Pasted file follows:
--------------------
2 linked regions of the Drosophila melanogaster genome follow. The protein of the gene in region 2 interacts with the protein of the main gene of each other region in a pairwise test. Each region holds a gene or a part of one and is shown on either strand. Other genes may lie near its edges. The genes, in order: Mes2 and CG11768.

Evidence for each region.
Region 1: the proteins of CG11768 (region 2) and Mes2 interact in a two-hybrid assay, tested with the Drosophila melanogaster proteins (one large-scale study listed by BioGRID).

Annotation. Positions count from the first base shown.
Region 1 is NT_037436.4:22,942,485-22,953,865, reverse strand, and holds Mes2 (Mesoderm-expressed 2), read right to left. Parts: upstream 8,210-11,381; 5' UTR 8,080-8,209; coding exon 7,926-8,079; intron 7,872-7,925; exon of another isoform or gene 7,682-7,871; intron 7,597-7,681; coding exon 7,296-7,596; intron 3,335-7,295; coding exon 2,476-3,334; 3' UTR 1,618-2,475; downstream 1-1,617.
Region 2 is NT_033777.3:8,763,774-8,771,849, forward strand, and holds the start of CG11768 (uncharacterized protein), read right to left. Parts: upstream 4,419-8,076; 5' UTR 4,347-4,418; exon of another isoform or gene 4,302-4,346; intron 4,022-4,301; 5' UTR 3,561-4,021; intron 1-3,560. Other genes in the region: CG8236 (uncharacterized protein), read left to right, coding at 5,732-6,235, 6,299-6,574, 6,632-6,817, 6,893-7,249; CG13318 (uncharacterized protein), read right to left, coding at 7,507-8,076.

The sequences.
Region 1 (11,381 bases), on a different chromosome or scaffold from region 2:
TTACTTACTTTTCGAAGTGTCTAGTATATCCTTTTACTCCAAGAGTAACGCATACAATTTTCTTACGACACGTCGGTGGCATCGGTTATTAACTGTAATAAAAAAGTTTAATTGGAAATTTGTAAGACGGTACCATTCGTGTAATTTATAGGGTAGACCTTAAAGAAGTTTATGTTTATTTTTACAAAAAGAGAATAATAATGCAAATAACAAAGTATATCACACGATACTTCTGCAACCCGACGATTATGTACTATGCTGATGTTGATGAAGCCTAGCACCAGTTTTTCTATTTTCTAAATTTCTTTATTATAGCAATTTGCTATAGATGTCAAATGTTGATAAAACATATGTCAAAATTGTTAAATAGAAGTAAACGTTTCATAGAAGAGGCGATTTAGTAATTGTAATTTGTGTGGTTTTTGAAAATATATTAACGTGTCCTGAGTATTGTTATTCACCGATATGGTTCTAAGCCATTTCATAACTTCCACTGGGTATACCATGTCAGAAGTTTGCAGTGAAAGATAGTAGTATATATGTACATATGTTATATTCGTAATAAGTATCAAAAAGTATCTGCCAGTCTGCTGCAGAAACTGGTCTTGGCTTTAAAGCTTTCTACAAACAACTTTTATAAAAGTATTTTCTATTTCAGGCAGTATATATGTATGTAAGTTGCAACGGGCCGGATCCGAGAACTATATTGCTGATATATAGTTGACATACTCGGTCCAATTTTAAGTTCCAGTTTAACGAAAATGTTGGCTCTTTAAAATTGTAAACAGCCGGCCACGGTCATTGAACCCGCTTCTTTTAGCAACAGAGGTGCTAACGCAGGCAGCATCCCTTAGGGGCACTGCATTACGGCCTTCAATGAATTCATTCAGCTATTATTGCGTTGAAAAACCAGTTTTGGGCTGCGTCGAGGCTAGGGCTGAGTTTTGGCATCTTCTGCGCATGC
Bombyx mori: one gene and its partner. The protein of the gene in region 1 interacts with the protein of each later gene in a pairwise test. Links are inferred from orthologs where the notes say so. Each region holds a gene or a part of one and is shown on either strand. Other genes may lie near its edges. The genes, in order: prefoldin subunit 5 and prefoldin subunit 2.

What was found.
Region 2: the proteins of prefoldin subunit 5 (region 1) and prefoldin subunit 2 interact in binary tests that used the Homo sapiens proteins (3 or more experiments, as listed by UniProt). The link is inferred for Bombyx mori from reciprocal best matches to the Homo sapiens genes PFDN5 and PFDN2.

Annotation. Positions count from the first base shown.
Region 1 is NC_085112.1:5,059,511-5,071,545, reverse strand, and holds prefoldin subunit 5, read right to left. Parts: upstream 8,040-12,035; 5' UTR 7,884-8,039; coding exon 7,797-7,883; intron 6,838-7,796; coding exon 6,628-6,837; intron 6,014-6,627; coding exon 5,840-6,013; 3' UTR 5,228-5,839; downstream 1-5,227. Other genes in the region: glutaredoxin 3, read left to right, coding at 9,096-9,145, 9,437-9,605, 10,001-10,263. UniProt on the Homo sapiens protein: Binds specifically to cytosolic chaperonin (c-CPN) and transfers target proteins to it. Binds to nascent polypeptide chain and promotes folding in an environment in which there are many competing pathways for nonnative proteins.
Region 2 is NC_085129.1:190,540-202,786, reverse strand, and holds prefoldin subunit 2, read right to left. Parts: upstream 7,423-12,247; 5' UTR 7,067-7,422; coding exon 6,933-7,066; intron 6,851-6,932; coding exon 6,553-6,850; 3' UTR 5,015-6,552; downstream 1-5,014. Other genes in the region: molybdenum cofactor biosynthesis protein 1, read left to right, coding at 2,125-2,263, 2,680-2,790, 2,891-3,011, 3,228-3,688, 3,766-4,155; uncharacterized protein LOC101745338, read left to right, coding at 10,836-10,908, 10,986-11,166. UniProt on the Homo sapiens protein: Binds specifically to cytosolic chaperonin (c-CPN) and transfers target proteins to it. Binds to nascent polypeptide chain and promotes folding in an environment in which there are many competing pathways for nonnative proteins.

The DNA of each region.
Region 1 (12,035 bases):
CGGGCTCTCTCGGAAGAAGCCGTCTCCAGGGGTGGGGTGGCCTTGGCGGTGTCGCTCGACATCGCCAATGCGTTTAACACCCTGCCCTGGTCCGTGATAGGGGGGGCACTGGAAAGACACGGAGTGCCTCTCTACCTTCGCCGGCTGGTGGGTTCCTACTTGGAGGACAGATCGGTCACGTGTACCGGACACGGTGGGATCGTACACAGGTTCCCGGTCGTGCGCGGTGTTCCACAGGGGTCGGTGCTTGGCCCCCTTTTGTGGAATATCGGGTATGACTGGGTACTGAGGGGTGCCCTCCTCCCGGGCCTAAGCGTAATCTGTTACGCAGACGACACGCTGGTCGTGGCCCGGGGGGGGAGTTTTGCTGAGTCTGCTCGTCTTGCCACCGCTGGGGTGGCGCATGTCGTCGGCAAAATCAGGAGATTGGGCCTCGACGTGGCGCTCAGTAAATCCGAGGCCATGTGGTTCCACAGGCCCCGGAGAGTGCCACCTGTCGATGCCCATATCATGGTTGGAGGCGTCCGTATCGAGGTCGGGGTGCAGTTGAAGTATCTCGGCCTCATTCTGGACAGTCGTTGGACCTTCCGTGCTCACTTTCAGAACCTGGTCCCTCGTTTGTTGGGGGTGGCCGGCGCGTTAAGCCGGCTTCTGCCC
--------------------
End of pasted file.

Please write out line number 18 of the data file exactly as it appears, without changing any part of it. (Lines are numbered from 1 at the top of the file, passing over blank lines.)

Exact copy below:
CGGGCTCTCTCGGAAGAAGCCGTCTCCAGGGGTGGGGTGGCCTTGGCGGTGTCGCTCGACATCGCCAATGCGTTTAACACCCTGCCCTGGTCCGTGATAGGGGGGGCACTGGAAAGACACGGAGTGCCTCTCTACCTTCGCCGGCTGGTGGGTTCCTACTTGGAGGACAGATCGGTCACGTGTACCGGACACGGTGGGATCGTACACAGGTTCCCGGTCGTGCGCGGTGTTCCACAGGGGTCGGTGCTTGGCCCCCTTTTGTGGAATATCGGGTATGACTGGGTACTGAGGGGTGCCCTCCTCCCGGGCCTAAGCGTAATCTGTTACGCAGACGACACGCTGGTCGTGGCCCGGGGGGGGAGTTTTGCTGAGTCTGCTCGTCTTGCCACCGCTGGGGTGGCGCATGTCGTCGGCAAAATCAGGAGATTGGGCCTCGACGTGGCGCTCAGTAAATCCGAGGCCATGTGGTTCCACAGGCCCCGGAGAGTGCCACCTGTCGATGCCCATATCATGGTTGGAGGCGTCCGTATCGAGGTCGGGGTGCAGTTGAAGTATCTCGGCCTCATTCTGGACAGTCGTTGGACCTTCCGTGCTCACTTTCAGAACCTGGTCCCTCGTTTGTTGGGGGTGGCCGGCGCGTTAAGCCGGCTTCTGCCC